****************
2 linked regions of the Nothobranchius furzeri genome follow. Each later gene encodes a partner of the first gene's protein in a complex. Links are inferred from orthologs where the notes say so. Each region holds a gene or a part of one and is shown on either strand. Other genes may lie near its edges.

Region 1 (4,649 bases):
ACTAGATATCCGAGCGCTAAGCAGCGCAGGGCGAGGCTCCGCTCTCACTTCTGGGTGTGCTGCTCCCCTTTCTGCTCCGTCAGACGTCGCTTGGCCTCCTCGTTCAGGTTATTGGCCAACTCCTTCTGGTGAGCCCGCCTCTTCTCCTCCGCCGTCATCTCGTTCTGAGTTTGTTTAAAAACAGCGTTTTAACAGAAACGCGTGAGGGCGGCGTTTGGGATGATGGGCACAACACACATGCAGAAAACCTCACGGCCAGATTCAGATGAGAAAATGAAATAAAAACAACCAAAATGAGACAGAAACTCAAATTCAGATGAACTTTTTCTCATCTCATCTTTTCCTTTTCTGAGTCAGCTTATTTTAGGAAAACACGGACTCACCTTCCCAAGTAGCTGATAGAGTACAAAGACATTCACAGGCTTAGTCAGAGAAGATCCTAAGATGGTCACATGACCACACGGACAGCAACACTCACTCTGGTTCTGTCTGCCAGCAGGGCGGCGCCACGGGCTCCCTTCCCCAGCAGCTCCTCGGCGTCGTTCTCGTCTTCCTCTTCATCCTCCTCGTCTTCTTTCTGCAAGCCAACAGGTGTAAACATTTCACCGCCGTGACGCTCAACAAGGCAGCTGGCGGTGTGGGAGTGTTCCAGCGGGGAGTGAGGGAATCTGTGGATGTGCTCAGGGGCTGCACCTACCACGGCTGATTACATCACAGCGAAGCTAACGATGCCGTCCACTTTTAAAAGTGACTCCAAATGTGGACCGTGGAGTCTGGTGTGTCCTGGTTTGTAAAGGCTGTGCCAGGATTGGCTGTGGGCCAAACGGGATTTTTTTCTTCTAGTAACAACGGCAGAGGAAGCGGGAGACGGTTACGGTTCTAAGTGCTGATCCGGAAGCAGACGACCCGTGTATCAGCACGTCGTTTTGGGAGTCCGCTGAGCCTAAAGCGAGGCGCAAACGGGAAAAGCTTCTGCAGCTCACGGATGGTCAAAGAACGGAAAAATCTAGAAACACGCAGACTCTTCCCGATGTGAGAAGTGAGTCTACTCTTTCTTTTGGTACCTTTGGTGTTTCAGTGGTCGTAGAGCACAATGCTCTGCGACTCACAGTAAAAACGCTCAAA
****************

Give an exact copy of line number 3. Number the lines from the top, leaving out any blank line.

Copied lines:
ACTAGATATCCGAGCGCTAAGCAGCGCAGGGCGAGGCTCCGCTCTCACTTCTGGGTGTGCTGCTCCCCTTTCTGCTCCGTCAGACGTCGCTTGGCCTCCTCGTTCAGGTTATTGGCCAACTCCTTCTGGTGAGCCCGCCTCTTCTCCTCCGCCGTCATCTCGTTCTGAGTTTGTTTAAAAACAGCGTTTTAACAGAAACGCGTGAGGGCGGCGTTTGGGATGATGGGCACAACACACATGCAGAAAACCTCACGGCCAGATTCAGATGAGAAAATGAAATAAAAACAACCAAAATGAGACAGAAACTCAAATTCAGATGAACTTTTTCTCATCTCATCTTTTCCTTTTCTGAGTCAGCTTATTTTAGGAAAACACGGACTCACCTTCCCAAGTAGCTGATAGAGTACAAAGACATTCACAGGCTTAGTCAGAGAAGATCCTAAGATGGTCACATGACCACACGGACAGCAACACTCACTCTGGTTCTGTCTGCCAGCAGGGCGGCGCCACGGGCTCCCTTCCCCAGCAGCTCCTCGGCGTCGTTCTCGTCTTCCTCTTCATCCTCCTCGTCTTCTTTCTGCAAGCCAACAGGTGTAAACATTTCACCGCCGTGACGCTCAACAAGGCAGCTGGCGGTGTGGGAGTGTTCCAGCGGGGAGTGAGGGAATCTGTGGATGTGCTCAGGGGCTGCACCTACCACGGCTGATTACATCACAGCGAAGCTAACGATGCCGTCCACTTTTAAAAGTGACTCCAAATGTGGACCGTGGAGTCTGGTGTGTCCTGGTTTGTAAAGGCTGTGCCAGGATTGGCTGTGGGCCAAACGGGATTTTTTTCTTCTAGTAACAACGGCAGAGGAAGCGGGAGACGGTTACGGTTCTAAGTGCTGATCCGGAAGCAGACGACCCGTGTATCAGCACGTCGTTTTGGGAGTCCGCTGAGCCTAAAGCGAGGCGCAAACGGGAAAAGCTTCTGCAGCTCACGGATGGTCAAAGAACGGAAAAATCTAGAAACACGCAGACTCTTCCCGATGTGAGAAGTGAGTCTACTCTTTCTTTTGGTACCTTTGGTGTTTCAGTGGTCGTAGAGCACAATGCTCTGCGACTCACAGTAAAAACGCTCAAA